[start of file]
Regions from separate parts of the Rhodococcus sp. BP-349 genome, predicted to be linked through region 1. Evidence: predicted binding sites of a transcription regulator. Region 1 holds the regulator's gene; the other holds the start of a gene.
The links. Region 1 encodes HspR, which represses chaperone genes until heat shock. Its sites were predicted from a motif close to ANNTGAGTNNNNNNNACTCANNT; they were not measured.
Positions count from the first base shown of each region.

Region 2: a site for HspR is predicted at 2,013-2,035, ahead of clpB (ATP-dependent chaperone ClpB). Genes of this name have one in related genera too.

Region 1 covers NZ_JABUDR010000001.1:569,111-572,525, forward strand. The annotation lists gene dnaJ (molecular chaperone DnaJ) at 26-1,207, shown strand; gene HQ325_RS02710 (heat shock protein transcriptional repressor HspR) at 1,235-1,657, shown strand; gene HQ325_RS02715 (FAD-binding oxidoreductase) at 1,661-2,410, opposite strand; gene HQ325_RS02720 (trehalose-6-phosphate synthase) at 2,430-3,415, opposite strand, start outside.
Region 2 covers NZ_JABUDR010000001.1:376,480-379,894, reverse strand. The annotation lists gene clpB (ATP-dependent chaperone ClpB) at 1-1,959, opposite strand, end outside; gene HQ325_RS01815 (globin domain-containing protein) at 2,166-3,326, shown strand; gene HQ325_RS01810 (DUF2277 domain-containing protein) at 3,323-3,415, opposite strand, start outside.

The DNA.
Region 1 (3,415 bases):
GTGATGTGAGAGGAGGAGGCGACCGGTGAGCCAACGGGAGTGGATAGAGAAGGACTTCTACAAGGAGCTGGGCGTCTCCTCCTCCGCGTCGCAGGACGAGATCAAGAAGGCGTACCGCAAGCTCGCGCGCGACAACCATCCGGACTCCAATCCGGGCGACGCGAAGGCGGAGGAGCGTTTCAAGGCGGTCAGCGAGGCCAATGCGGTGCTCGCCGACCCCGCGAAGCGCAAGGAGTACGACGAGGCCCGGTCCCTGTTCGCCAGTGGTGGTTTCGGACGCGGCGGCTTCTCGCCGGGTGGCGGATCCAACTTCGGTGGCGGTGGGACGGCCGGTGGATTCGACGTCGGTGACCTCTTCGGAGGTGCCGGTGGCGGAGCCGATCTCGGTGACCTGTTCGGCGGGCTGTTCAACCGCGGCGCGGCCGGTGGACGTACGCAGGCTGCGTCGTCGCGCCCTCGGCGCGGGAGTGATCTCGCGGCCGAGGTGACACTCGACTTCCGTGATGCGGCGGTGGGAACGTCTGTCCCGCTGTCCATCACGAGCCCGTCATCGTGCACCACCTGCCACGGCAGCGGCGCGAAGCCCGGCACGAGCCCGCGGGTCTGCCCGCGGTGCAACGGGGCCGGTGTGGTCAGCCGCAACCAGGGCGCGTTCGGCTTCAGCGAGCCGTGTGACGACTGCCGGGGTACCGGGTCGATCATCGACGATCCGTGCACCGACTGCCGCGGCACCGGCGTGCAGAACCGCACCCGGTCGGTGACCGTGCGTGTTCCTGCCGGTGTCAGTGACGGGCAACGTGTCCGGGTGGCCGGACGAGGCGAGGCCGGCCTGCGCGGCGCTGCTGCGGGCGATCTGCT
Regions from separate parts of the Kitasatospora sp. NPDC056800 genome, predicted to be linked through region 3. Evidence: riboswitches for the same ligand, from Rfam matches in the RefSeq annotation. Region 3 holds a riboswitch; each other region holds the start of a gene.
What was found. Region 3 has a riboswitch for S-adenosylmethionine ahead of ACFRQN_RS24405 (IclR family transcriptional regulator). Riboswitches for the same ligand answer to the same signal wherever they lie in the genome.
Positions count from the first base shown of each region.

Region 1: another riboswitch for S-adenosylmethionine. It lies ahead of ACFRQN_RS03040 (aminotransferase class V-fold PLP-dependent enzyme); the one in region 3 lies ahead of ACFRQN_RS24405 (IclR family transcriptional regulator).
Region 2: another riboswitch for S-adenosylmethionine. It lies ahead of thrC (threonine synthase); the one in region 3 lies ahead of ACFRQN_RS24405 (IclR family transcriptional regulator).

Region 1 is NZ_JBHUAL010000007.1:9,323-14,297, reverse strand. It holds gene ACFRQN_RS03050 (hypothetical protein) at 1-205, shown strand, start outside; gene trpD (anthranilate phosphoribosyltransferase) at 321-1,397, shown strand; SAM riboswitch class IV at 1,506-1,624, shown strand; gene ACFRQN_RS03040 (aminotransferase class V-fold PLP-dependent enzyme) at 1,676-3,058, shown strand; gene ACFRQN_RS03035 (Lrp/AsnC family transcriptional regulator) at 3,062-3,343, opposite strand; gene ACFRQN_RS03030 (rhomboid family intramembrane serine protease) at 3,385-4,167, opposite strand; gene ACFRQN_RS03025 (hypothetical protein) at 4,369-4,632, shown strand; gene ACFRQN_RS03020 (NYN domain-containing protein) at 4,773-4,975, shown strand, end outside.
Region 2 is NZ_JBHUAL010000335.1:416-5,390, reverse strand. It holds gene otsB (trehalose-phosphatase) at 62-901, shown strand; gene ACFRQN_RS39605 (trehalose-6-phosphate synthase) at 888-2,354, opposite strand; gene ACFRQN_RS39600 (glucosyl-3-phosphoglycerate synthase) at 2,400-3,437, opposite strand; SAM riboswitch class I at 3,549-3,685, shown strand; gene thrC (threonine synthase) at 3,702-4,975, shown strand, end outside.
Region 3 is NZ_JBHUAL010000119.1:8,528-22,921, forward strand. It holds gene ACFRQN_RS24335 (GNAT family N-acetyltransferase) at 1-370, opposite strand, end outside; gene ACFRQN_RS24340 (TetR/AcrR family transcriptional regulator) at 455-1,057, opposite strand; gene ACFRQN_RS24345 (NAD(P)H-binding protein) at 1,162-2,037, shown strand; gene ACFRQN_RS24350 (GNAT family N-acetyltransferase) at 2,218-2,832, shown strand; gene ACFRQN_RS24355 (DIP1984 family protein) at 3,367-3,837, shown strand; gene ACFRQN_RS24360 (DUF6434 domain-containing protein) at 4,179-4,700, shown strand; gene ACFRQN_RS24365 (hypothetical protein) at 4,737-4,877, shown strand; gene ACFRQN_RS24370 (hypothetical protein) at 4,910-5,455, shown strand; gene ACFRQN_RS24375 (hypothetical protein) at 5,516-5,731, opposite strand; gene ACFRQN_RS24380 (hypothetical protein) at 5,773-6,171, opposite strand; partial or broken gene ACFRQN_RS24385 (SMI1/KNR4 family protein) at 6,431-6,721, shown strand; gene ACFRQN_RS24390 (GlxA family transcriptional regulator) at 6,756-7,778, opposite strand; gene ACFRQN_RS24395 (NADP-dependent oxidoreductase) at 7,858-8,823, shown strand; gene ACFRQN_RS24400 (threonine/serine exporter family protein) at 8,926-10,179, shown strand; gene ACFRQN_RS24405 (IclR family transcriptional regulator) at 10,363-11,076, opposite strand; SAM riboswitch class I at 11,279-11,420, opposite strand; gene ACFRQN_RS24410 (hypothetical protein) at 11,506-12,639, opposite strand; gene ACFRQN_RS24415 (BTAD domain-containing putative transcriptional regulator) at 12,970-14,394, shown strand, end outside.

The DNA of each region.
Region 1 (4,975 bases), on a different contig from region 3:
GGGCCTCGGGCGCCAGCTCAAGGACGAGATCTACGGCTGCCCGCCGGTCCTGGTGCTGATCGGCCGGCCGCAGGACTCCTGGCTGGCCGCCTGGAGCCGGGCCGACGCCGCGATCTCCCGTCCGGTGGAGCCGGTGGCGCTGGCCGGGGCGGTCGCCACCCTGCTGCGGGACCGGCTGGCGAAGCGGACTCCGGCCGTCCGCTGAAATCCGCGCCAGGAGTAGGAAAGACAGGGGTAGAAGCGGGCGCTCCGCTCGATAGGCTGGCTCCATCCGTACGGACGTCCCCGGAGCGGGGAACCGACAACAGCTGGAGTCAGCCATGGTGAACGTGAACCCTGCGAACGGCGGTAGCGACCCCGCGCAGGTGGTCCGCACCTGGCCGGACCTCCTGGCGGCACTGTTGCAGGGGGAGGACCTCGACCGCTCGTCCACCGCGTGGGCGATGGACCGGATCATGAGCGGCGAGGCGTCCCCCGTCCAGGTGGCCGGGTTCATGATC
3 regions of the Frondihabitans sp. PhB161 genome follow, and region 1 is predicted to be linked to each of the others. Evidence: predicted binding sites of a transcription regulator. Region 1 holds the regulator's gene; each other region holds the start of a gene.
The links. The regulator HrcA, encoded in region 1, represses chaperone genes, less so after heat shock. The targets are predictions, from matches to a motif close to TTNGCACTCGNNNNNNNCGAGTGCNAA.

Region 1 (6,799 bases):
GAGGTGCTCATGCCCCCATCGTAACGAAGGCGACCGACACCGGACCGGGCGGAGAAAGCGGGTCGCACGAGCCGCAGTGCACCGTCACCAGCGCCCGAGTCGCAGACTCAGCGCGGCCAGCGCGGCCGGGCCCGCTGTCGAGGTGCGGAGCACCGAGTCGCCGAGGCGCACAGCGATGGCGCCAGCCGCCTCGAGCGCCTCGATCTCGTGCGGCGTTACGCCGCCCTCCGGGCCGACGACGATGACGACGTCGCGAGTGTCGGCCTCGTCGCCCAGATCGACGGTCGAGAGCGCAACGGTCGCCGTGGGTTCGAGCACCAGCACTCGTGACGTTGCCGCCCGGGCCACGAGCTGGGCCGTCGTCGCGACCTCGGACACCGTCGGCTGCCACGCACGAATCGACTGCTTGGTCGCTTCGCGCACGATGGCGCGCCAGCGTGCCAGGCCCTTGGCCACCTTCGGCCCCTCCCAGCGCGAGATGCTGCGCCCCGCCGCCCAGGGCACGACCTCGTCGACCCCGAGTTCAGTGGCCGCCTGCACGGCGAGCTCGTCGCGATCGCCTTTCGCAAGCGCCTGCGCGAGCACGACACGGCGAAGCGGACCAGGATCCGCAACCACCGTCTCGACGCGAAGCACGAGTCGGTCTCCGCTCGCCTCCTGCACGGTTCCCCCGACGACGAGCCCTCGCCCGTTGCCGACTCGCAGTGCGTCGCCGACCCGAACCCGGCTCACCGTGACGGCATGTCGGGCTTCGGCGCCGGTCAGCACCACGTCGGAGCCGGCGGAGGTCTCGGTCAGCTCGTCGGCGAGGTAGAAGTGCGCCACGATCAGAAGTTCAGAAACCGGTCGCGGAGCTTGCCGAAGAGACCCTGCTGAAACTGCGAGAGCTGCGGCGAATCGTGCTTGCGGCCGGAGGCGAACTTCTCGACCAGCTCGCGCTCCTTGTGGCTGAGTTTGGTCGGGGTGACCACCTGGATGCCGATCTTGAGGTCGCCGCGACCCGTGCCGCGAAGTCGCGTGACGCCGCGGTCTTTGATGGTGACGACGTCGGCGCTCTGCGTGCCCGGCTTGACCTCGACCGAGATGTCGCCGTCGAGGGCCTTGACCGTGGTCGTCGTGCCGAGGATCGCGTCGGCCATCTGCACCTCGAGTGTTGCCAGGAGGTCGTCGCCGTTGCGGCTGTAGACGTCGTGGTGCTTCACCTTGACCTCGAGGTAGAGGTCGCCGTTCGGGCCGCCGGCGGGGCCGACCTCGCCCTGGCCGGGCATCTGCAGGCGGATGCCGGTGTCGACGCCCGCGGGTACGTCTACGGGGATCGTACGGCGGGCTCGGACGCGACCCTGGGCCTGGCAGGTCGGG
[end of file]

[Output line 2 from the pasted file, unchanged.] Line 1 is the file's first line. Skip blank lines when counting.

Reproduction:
The links. Region 1 encodes HspR, which represses chaperone genes until heat shock. Its sites were predicted from a motif close to ANNTGAGTNNNNNNNACTCANNT; they were not measured.